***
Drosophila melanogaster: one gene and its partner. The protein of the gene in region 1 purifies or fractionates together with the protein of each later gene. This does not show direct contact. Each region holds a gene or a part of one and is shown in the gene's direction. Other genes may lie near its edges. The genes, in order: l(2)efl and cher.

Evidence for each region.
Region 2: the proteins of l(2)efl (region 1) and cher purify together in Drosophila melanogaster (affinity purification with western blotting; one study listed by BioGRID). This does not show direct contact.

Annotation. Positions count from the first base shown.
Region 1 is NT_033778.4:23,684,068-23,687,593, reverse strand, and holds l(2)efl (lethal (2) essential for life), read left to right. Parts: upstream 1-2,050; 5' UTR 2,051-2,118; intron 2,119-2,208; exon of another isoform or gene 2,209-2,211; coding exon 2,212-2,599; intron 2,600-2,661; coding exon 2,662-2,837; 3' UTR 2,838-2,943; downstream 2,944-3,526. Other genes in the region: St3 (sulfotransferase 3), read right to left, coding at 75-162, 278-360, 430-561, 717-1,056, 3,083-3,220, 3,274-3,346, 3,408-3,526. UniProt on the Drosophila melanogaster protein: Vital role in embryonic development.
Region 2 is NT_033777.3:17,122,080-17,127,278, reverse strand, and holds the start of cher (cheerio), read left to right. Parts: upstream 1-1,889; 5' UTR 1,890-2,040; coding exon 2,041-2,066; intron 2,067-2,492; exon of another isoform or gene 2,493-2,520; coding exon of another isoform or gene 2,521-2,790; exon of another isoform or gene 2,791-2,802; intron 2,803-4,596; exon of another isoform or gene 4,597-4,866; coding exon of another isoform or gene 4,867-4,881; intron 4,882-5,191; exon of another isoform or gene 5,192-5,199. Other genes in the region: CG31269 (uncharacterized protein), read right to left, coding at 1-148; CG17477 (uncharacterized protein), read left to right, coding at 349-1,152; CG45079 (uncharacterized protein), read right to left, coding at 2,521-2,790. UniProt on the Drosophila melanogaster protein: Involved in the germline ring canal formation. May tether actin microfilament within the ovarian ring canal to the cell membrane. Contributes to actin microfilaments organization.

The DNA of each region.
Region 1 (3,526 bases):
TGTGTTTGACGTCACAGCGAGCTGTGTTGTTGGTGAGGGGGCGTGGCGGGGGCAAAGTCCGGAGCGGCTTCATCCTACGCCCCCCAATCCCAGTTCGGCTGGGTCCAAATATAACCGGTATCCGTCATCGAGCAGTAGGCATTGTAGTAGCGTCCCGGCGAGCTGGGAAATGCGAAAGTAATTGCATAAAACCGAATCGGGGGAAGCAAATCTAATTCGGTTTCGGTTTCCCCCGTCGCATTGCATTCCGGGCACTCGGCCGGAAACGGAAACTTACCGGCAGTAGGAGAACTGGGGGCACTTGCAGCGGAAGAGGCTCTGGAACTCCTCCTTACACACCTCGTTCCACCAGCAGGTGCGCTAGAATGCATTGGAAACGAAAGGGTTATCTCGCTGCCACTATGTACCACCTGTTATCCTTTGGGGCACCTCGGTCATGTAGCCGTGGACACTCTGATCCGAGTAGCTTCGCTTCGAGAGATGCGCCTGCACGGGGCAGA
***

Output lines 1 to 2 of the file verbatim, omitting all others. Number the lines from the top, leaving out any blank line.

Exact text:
Drosophila melanogaster: one gene and its partner. The protein of the gene in region 1 purifies or fractionates together with the protein of each later gene. This does not show direct contact. Each region holds a gene or a part of one and is shown in the gene's direction. Other genes may lie near its edges. The genes, in order: l(2)efl and cher.

Evidence for each region.